The origin of las posadas is based in Christianity; but, not all Christians in the countries listed above participate in this tradition. Catholics typically celebrate these types of traditions and processions. The Catholic Church in Latin America is recognized for creating larger-than-life, colorful, and intricately-detailed processional traditions throughout the year. While they are much more extravagant and popular during Holy Week, smaller processions during the year celebrate and honor important events and people in the Catholic faith. For example, there are processions for every Sunday of Lent, for various saints and their designated days of worship, for the Virgin Mary, and for caring for the disabled.
9 Day Posada
Las posadas occur on a smaller scale (compared to Semana Santa), but you can usually find them in every town. Every night for nine consecutive days before Christmas, a group of people from the Catholic church goes into the town and travels to a predetermined home. While many holiday traditions occur throughout the month of December, this particular one only happens for nine days to represent the nine months of Mary’s pregnancy before the birth of Christ.
Process of Celebrating
Depending on the region, people may have two individuals dress up as Mary and Joseph, or they may carry their figurines on a platform. Once they reach the designated houses, the group sings back and forth with the inhabitants, or “innkeepers,” as you saw in the introduction. (Want to see a full version of the song?) Mary and Joseph beg for a place to stay as each innkeeper denies them—until they realize that it’s the Virgin Mary. Meanwhile, the innkeepers who reject them join them in the journey to the final house.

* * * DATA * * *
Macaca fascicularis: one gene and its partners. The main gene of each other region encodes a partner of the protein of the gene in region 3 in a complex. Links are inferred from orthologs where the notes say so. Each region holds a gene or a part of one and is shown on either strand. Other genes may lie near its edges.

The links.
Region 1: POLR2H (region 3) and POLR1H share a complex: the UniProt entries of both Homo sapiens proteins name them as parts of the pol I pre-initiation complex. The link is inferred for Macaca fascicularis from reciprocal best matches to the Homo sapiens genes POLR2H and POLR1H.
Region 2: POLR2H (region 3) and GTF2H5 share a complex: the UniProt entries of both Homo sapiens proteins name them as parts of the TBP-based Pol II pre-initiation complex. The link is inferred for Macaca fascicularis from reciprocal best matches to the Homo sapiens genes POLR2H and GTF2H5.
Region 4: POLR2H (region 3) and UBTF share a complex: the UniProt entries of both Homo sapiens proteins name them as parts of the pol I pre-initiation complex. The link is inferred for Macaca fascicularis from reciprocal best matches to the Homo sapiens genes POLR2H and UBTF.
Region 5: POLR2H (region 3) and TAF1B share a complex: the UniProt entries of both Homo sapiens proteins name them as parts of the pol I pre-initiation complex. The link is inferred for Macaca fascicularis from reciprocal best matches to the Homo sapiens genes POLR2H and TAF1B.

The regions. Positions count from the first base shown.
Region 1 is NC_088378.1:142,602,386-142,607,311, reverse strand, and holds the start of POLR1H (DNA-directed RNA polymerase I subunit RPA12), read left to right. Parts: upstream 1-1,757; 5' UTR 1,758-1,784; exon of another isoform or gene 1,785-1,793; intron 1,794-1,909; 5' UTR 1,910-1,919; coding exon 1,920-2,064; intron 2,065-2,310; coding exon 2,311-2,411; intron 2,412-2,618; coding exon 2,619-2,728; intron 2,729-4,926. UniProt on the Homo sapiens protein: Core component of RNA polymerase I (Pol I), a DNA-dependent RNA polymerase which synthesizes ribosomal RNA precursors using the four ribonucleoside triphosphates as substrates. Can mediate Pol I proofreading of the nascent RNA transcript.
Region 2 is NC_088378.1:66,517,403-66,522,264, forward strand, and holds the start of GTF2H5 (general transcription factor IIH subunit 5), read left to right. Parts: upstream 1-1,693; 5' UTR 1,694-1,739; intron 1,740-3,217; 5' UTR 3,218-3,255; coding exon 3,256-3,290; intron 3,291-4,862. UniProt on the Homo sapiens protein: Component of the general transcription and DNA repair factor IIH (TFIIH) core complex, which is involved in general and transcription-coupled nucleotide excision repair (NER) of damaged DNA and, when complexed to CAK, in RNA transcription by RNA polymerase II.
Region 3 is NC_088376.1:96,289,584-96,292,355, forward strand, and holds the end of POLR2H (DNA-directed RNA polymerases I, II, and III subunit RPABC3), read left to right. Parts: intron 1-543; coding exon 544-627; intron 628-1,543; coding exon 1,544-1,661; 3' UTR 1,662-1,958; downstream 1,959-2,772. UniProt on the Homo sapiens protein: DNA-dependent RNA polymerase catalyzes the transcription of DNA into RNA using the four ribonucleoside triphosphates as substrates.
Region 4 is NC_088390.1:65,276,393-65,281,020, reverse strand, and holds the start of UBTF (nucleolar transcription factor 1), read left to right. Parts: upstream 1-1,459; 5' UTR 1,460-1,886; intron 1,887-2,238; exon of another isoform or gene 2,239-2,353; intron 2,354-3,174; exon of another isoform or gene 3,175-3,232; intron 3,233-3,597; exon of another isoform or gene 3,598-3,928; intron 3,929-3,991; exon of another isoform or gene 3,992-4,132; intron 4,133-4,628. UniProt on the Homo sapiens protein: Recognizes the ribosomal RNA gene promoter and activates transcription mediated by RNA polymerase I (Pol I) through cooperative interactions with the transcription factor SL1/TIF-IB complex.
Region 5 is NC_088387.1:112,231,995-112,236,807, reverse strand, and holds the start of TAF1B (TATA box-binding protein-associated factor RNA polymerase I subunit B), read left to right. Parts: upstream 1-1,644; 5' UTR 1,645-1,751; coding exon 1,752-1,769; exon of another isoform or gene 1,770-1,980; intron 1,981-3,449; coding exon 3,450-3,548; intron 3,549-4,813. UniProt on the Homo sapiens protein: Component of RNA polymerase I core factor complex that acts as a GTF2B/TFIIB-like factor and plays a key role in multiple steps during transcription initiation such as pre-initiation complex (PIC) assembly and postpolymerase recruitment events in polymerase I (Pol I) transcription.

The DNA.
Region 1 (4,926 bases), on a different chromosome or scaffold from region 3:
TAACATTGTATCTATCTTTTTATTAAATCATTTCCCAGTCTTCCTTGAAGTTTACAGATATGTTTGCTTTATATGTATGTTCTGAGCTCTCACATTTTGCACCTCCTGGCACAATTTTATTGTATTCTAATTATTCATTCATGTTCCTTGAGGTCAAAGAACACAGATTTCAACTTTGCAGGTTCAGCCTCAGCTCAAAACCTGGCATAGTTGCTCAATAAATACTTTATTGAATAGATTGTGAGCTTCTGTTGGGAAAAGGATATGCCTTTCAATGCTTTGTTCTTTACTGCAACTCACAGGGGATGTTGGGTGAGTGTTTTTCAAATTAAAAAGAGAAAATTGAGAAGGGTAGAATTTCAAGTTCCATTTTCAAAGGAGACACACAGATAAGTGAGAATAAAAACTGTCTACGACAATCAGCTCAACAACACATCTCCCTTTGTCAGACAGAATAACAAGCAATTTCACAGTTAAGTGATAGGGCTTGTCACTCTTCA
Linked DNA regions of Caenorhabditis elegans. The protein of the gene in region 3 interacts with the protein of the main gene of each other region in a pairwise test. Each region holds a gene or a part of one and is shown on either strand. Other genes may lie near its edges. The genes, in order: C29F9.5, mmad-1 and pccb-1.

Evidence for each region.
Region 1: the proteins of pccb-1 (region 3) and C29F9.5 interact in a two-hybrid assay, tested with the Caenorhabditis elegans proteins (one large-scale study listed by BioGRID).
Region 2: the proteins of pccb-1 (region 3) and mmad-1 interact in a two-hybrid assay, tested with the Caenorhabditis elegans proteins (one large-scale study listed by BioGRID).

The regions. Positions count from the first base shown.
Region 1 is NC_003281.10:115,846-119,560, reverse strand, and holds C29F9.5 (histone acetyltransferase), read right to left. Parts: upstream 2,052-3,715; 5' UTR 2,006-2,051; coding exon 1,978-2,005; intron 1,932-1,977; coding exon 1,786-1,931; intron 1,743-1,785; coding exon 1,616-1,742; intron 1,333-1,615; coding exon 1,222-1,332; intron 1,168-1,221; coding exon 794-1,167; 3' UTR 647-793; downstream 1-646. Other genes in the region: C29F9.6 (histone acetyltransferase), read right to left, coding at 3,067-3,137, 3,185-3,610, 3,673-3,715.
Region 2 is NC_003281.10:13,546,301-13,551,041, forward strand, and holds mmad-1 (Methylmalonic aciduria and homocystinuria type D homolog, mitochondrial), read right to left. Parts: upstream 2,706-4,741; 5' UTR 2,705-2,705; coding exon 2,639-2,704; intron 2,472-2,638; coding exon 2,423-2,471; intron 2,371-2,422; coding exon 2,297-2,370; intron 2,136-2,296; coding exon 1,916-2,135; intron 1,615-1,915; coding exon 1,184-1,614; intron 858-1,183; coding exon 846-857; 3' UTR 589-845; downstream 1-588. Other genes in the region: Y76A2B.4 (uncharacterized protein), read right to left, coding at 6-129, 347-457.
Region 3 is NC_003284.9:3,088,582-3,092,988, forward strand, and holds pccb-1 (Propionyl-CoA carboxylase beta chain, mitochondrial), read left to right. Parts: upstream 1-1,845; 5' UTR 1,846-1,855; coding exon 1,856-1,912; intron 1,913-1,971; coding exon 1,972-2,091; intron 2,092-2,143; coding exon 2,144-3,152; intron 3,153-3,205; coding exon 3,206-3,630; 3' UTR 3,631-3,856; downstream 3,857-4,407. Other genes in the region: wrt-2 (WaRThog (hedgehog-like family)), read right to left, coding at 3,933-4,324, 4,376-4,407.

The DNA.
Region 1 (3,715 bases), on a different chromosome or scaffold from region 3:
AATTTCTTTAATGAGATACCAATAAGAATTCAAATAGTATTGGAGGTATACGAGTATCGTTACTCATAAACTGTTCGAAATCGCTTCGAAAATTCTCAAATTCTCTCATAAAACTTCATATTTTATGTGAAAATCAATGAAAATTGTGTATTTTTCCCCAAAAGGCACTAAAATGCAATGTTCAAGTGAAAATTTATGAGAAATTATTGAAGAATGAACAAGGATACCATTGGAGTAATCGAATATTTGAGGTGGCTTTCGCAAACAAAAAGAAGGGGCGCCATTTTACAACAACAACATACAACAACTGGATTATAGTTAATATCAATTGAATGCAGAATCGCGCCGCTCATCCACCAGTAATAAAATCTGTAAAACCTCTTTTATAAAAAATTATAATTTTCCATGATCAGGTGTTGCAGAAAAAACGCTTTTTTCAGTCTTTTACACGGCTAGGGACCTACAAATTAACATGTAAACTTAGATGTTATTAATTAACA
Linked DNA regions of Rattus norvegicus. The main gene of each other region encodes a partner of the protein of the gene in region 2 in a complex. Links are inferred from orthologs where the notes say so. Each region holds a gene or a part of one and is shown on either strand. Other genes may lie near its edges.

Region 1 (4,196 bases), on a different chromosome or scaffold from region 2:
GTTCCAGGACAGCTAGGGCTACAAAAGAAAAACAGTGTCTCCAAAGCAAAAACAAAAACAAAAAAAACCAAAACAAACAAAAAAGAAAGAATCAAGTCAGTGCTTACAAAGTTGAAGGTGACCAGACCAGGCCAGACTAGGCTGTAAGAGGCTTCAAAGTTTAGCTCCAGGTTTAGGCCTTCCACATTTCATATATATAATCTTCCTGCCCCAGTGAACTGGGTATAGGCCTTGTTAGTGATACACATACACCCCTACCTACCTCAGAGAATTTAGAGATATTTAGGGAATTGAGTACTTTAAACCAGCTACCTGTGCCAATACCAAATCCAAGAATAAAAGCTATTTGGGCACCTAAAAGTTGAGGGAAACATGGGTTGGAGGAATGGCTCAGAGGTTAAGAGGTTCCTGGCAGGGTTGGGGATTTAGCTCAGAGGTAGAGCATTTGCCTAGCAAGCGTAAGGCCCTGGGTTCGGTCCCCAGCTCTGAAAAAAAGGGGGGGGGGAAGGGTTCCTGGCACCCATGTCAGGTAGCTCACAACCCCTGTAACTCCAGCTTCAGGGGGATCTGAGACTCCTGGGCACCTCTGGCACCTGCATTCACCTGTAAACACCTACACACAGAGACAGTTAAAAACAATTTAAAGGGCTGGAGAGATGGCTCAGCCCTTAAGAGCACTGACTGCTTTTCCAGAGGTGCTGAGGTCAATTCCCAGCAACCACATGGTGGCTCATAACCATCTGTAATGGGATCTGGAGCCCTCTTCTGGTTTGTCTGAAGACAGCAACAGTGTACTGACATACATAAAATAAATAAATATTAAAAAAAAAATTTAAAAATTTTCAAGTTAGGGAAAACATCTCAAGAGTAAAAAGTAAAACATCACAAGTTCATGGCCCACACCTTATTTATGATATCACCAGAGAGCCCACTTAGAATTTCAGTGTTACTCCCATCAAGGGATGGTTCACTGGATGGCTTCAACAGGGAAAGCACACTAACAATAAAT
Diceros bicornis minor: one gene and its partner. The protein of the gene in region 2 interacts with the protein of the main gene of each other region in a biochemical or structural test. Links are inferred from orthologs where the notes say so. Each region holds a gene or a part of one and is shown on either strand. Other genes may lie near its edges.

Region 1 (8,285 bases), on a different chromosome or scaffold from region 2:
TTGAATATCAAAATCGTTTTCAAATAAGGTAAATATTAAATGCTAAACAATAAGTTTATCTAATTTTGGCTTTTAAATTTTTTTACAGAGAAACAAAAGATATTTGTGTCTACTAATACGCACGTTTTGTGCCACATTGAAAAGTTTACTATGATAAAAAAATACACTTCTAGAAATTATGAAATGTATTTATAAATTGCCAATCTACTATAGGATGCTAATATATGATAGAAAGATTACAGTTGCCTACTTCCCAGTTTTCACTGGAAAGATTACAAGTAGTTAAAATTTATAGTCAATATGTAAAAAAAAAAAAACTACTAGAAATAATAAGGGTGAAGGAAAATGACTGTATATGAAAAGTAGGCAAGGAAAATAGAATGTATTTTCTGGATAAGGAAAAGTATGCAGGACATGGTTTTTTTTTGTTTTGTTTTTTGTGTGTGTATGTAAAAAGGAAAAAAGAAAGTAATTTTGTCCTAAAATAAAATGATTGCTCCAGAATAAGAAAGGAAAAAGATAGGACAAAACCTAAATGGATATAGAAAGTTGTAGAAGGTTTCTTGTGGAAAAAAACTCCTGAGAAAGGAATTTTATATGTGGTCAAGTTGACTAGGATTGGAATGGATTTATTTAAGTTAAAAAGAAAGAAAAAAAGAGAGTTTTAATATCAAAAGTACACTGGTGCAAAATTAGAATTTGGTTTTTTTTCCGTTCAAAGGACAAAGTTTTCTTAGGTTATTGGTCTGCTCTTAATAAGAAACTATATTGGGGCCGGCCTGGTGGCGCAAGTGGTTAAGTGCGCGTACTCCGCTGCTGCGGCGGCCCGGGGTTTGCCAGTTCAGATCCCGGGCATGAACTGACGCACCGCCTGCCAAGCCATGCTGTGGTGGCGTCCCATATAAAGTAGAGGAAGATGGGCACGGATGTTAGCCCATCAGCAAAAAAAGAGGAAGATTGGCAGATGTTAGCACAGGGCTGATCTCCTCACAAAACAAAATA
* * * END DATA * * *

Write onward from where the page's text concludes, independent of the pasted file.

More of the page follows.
Pride and Privilege
For those involved, it is a special privilege to accept Mary and Joseph into their house during one of the nine nights, as it represents hospitality and generosity. While it is indeed a blessing for the accomodating family, it requires a lot of preparation and money. A beautiful nativity scene is an expensive endeavour, while its presence is a prerequisite for every home that plans to welcome Mary, Joseph, and the unborn Jesus to stay the night. Additionally, the travelers look forward to refreshments awaiting them at the last home.
Once at the house, everyone sings carols, or villancicos, and shares in food and drink. Depending on the economic status of the family, they may offer a humble snack of hot chocolate or go all out and make traditional tamales and ponche. In some areas, like Mexico, they also celebrate in the home by breaking a piñata.
See It for Yourself!
If you would like to see las posadas in real life, reach out to your local Latino community. If you are able, you can also travel to Mexico or Central America during the holidays to see this unique tradition for yourself. To learn more about las posadas and understand the meaning of the villancico, talk to one of our Spanish teachers! They are all native speakers from Guatemala, where the tradition of las posadas is thriving. If you would like to visit and see las posadas, check out other places to visit while you are in Central America or Guatemala. Don’t forget to sign up for your FREE trial class before you go. You can learn more about the culture and language with one of our fantastic teachers! ¡Felices fiestas!
Want to learn more about Spanish and Latin American culture and history? Check these out:
- Latin American Food: 15 Must-Try National Dishes of Latin America - January 2, 2021
- The Ultimate Guide to Subjunctive Conjugation in Spanish - December 27, 2020
- Estar Subjunctive: Present and Past Tense Subjunctive - December 23, 2020